2. Real asset – This is basically tangible and physical things that provide economic value. Real assets include real monetary assets (e.g. gold, silver and other precious metals), commodities (e.g. copper, iron, oil, grain, wheat, corn, etc), real estates (e.g. properties), farms, mines, factories and (for the paranoid), guns, food, water and so on.

Interestingly, the word “credit” comes from the Latin word “cr?dere,” which has the meaning of trust (“to believe”). Therefore, the credit crisis implies a crisis in trust in the global financial system. Without trust in the financial system, the value of financial assets becomes suspect. Thus, as we said before in Fading glory of the financial services and ?wealth? management industry, the reality of this new world is that,

Thus, the global credit crisis is a return back to reality as the masses wake up their idea that all these ?wealth? are illusionary.

As far as we can see, the bull market (in real terms) on financial assets is over.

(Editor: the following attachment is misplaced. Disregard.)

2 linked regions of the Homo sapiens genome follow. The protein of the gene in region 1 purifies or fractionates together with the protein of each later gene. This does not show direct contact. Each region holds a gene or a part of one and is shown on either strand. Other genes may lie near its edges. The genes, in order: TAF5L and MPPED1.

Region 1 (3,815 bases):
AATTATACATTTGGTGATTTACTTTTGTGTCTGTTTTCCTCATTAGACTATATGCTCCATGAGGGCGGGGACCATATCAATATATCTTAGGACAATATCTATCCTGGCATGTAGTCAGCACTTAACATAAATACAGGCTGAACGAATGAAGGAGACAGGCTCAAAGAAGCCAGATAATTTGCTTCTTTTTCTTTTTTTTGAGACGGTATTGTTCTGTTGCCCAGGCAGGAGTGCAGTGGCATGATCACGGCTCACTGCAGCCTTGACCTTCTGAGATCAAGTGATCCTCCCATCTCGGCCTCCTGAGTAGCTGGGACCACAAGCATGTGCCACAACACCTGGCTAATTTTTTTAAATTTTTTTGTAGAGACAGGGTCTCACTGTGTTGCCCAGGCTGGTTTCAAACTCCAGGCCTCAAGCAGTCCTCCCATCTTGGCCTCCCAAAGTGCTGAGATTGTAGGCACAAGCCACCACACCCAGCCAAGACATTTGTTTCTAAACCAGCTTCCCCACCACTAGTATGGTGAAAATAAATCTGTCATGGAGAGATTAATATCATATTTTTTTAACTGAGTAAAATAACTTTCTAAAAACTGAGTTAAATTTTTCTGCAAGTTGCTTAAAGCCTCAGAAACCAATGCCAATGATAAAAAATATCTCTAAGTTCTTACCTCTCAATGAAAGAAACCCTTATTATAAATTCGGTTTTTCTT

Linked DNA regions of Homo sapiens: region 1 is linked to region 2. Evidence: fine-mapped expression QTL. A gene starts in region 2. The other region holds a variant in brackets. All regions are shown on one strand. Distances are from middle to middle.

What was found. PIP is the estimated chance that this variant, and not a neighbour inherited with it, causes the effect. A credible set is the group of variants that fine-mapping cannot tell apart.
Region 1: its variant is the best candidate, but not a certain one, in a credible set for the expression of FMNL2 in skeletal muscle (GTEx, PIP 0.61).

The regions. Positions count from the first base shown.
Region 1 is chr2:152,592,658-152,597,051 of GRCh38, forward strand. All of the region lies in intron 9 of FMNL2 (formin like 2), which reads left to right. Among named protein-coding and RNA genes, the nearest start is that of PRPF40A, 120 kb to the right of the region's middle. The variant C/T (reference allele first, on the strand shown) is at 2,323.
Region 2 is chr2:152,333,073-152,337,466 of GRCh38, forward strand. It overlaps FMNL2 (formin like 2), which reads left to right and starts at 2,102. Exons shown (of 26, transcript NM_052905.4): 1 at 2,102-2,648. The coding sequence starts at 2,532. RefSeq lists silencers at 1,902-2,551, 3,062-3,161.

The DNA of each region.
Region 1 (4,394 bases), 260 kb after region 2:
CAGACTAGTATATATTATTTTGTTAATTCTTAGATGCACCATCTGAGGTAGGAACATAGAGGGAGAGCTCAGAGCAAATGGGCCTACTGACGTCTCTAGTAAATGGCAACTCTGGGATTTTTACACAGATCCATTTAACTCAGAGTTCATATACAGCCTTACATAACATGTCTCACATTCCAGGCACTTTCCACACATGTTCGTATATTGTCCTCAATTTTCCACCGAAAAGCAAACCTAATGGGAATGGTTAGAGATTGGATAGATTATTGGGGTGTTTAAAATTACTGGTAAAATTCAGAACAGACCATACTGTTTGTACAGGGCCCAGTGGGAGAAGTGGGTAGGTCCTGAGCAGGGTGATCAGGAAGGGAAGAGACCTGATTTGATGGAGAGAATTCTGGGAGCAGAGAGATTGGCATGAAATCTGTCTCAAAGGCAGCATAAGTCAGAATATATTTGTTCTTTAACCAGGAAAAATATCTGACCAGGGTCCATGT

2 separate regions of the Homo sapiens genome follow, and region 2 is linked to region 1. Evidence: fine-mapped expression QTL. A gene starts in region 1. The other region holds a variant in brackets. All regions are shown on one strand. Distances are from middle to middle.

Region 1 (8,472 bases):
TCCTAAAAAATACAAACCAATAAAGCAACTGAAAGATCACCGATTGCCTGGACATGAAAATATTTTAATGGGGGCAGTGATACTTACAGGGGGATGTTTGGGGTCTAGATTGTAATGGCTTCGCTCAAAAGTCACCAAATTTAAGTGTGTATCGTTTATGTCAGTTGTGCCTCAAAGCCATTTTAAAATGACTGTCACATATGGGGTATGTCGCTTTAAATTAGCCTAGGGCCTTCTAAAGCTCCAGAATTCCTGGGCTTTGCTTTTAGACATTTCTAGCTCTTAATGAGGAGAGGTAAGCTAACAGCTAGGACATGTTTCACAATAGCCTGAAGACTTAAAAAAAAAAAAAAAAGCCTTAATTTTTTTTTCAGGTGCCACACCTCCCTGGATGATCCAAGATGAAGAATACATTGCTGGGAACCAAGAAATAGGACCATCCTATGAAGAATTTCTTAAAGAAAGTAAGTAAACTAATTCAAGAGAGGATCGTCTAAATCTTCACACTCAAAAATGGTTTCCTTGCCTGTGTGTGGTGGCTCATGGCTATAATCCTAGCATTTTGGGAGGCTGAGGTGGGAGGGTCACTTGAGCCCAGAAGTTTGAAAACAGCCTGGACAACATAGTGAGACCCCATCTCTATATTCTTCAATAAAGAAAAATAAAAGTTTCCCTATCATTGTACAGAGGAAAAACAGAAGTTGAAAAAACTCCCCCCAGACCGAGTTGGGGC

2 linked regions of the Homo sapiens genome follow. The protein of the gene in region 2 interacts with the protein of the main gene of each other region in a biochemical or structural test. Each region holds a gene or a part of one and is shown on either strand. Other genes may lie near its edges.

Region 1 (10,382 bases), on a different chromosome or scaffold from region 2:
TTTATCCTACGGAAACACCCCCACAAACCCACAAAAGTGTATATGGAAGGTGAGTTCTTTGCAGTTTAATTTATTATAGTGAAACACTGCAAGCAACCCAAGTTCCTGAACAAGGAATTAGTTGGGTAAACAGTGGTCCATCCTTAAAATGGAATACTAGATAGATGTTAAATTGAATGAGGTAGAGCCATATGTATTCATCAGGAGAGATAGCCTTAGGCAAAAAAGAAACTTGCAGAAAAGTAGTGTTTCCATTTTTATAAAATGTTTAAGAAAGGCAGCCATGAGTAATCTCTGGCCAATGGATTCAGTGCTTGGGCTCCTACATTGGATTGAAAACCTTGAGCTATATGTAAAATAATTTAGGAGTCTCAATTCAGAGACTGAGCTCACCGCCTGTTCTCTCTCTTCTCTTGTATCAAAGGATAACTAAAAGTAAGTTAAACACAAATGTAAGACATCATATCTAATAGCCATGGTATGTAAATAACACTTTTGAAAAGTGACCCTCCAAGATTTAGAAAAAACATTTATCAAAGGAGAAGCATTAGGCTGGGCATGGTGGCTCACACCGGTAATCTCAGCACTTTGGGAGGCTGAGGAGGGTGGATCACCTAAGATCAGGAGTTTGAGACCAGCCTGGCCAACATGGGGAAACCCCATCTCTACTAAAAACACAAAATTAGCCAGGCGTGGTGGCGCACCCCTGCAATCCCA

This generation is so used to the idea that the financial system can be trusted. Unfortunately, this trust had been abused and exploited. It takes a Global Financial Crisis (GFC) to expose the fact that this trust is unfounded.

Hence, the extent of your diversification towards real assets will depend on the extent of your distrust in the financial system. It will also depend on your expectation of the state’s legal and administrative infrastructure to enforce and define your rights. Obviously, weak states cannot provide such infrastructure. Therefore, if you really distrust the financial system and is very pessimistic about the global economy and geo-political situation in the days ahead, you will be switching some of your wealth into real assets.

Within real assets, you will have to allocate between (1) real monetary assets (e.g. gold and to a certain extent, silver) and (2) real non-monetary assets (e.g. commodities, land, farms, etc). How should the allocation be made?

We cannot advise you on that. But here are some pointers to take note of:

  1. Both types of real assets serve different functions. The former functions as money. The whole purpose of money is to exchange for things that you want. The latter are things that are (I) directly wanted  (e.g. commodities, food) or (II) means of production for things that are directly wanted (e.g. mines, farms, factories, timber land).